What does it mean to be a writing consultant at the URI Graduate Writing Center?
Scroll through the gallery below to read our consultant testimonials and
click here to learn more about our current tutors!
Consultant Testimonial Gallery:
What does it mean to work at the GWC?
“listen to grad student needs and advocate for resources” Ashton
“human connection in the writing process” Jenna
“supportive place to think, talk, write, and work together” Carolyn
“working with students through all the phases of the writing process” Felicia
“adding tools to their writing ‘toolbox’ and ultimately improving their confidence” Erin
“learn from my clients just as they learn from me” Danielle
I love helping people. Tutoring at the GWC allows me to do that in a meaningful way for my graduate student colleagues. Every writer has different needs, and no two appointments are ever alike, keeping me sharp and pushing me to continually improve my practice as a tutor and educator. As the GWC coordinator, I love being able to listen to grad student needs and advocate for resources that make all of our experiences better. Whether it’s through individual appointments, workshops, or behind-the-scenes administrative work, I look forward to continuing to help our community and its members grow!
Being a writing tutor means exploring the big ideas in writing. I love talking with my peers at URI, sorting through their writing challenges, and helping them find ways to express and organize their ideas. I learn something new during every appointment and I enjoy meeting folks from so many different programs and backgrounds. Grad school pushes us all to our limits, and the GWC is a supportive place to think, talk, write, and work together. I work best when I’m busy, so please keep making those appointments!
I appreciate my time as a writing tutor because I get to learn from my clients just as they learn from me. I’ve been exposed to fields that are vastly different than mine. This has allowed me to broaden my perspective of research and gain a better understanding of unique fields that I wouldn’t have been exposed to otherwise. The GWC allows students to discuss freely with their peers about their writing in a low pressure environment. Regardless of their stage in the writing process, students can rely on productive discussions that will ultimately help them become better writers.
I love having the opportunity to collaborate with fellow graduate students from a range of disciplines and I love the fact that during each session, we learn from one another. Most graduate students aren’t fortunate enough to receive training for developing strong writing skills, so I’m glad the GWC allows me to share my particular areas of expertise to help students develop the skills they need to become more effective writers. URI’s GWC has established a crucial resource on campus for graduate students who don’t otherwise have any writing resources to rely on. We’ve created a supportive writing community that graduate students can turn to for sharing their writing in a low stakes environment, adding tools to their writing “toolbox,” and ultimately improving their confidence in their writing abilities.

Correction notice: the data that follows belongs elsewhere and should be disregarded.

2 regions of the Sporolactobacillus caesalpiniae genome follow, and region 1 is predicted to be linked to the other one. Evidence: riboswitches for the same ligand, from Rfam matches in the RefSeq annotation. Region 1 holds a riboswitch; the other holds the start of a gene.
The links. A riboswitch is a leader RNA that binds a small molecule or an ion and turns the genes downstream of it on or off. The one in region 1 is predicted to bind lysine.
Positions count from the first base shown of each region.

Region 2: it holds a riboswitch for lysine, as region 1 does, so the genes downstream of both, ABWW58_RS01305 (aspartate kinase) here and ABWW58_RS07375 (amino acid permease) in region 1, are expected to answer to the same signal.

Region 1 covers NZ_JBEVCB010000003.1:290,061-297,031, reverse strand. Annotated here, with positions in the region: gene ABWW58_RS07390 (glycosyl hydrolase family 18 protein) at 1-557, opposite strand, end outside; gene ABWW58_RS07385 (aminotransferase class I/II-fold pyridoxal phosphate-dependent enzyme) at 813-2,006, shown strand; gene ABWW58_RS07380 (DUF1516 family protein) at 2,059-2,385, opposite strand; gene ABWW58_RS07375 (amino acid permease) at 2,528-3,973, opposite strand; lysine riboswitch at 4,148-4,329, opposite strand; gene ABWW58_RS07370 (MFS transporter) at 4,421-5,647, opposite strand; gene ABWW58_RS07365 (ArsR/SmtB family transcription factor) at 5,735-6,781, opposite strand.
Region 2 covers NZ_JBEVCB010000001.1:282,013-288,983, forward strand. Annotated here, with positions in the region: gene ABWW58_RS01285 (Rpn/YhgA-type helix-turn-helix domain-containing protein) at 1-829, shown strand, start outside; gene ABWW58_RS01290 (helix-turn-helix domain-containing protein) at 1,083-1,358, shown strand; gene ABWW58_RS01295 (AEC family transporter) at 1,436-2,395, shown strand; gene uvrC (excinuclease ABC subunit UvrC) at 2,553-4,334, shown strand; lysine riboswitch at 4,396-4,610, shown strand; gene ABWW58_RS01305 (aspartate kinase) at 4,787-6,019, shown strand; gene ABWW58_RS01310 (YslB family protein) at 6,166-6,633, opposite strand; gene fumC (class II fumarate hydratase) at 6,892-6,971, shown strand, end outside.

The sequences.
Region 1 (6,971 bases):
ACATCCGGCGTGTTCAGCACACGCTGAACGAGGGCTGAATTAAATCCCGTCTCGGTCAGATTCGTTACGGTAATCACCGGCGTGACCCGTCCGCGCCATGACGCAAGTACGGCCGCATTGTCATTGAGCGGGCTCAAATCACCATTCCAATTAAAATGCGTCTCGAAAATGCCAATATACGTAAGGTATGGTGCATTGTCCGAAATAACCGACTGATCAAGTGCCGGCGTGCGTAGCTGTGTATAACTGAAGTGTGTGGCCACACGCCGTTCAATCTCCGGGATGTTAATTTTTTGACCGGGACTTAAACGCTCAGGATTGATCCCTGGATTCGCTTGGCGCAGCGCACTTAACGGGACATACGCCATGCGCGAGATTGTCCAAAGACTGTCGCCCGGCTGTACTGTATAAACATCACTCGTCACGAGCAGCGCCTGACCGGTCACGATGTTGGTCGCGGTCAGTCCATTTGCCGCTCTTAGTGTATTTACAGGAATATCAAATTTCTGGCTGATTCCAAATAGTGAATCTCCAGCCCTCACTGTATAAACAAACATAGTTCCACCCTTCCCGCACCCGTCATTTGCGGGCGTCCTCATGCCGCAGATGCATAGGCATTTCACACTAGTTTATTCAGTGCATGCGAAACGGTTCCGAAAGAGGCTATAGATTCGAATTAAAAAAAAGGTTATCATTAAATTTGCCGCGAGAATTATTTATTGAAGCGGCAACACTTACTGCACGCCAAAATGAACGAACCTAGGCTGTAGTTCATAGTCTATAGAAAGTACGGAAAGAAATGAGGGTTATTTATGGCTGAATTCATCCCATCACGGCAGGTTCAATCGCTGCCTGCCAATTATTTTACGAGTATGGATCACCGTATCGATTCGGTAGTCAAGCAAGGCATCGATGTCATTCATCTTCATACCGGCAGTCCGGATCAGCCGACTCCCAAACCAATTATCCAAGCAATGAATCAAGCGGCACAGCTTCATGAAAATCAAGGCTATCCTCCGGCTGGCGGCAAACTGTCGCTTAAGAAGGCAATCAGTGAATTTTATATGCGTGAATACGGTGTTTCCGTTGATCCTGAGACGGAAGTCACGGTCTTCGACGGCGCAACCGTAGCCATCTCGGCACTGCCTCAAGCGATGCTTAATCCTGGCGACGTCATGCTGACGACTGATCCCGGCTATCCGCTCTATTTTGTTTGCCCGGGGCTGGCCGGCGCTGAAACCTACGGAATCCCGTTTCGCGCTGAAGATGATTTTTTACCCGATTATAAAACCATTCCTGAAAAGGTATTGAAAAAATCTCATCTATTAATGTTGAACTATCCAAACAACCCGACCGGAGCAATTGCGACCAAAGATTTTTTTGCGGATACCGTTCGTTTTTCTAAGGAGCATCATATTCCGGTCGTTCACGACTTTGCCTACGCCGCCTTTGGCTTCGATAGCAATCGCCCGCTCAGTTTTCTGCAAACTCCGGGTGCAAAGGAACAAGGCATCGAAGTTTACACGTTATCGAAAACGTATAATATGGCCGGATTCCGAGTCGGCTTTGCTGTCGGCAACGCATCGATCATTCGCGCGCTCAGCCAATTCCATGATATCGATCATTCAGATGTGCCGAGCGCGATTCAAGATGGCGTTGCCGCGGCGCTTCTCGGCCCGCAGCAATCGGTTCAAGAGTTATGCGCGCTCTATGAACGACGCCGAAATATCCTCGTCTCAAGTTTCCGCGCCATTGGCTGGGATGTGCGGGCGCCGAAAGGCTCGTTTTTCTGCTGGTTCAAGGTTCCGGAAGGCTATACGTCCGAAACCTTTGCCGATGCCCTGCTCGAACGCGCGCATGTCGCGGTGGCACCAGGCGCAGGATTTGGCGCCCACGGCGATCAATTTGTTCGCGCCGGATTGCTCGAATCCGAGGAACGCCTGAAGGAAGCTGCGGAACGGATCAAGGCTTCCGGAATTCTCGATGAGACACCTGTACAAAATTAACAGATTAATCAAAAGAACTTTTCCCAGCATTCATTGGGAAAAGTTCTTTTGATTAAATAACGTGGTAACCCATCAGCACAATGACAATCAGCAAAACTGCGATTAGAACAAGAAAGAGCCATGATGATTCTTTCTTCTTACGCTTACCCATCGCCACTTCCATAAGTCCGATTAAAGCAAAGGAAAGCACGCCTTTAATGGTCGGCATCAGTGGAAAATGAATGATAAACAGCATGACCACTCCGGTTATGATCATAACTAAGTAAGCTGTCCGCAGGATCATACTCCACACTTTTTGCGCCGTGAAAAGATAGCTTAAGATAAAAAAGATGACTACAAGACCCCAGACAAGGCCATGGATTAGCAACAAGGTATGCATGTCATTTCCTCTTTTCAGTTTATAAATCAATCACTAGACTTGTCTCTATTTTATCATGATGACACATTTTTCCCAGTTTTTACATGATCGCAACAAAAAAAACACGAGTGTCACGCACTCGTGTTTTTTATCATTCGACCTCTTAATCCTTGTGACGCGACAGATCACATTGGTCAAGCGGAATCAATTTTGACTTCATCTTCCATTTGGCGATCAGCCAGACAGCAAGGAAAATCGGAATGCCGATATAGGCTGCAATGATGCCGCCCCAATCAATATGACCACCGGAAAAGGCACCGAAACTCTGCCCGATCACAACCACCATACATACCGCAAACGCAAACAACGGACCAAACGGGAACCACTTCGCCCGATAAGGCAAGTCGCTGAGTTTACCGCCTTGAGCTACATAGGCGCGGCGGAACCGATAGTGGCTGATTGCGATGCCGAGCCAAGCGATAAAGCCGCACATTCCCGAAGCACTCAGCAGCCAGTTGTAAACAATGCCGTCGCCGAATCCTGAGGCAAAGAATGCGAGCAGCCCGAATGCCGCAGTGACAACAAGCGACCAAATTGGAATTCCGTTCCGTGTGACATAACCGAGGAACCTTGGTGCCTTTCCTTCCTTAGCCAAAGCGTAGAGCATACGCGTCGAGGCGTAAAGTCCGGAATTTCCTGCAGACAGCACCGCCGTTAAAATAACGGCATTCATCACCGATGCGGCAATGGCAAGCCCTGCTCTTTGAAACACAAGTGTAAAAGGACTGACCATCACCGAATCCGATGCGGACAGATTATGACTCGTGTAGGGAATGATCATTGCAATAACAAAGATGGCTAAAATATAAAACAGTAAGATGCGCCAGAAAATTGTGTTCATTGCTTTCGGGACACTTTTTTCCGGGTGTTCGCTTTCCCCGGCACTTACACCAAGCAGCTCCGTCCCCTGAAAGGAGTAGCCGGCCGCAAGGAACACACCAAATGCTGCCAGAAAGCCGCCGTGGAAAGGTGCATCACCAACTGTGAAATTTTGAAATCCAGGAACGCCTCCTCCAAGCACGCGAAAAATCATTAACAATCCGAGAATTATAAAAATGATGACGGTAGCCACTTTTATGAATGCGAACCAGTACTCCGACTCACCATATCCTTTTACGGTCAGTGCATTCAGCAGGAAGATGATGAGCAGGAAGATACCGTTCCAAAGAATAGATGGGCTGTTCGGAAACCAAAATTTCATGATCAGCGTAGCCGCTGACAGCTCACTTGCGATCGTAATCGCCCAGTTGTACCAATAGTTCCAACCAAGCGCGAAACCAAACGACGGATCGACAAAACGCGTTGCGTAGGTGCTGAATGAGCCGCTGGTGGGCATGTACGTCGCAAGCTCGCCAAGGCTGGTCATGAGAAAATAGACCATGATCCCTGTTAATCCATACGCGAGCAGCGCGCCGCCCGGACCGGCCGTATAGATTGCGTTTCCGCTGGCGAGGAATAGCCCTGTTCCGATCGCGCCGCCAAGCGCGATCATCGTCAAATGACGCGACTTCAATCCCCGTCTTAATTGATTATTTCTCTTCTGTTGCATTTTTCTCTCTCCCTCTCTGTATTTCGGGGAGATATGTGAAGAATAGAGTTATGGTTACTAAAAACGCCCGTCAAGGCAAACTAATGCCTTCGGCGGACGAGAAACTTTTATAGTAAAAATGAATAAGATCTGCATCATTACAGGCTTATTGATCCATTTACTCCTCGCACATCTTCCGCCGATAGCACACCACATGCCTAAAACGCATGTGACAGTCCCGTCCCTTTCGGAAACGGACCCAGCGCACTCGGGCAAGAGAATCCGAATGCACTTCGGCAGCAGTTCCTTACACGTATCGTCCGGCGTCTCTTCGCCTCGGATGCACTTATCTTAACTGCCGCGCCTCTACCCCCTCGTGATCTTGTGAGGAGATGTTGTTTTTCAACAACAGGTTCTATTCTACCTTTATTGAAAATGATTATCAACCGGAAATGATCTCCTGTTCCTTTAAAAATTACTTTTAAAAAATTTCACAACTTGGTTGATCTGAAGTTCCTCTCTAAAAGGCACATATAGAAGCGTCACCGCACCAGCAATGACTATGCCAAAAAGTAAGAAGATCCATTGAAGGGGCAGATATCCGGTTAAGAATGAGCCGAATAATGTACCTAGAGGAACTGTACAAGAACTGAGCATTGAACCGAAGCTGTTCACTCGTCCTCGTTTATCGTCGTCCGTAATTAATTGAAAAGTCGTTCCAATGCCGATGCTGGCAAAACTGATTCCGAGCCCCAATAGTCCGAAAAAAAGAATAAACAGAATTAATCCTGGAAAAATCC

My goal for each session is to collaborate with my clients, teaching them tools they can use to continually improve their writing, and ultimately build confidence in their writing. I love working with students through all phases of the writing process, but one of the best things about tutoring is learning new things from my clients. Discussing different projects is always exciting, but I also learn tips and tricks to creatively style papers—many of which have helped other clients. In the end, it’s all about sharing knowledge.
Working at URI’s GWC is a phenomenal opportunity to learn from and assist fellow graduate peers. The exchange of knowledge and expertise that occurs within the center is a joy to behold and participate in. It is invigorating and inspiring to witness all of the incredible projects that URI graduate students are producing. The discussions that occur among graduate students in the GWC help provide an element of human connection in the writing process, which is oftentimes a solitary endeavor. This collaboration helps students to explain their ideas more clearly and fluidly, while also providing a compassionate place to turn to in times of writing crises.
Make an appointment with a GWC tutor at
Are you interested in working at the GWC? Applicants must have prior peer tutoring/consulting experience. Please send your resume and cover letter to Cara Mitnick, Director of Professional Development at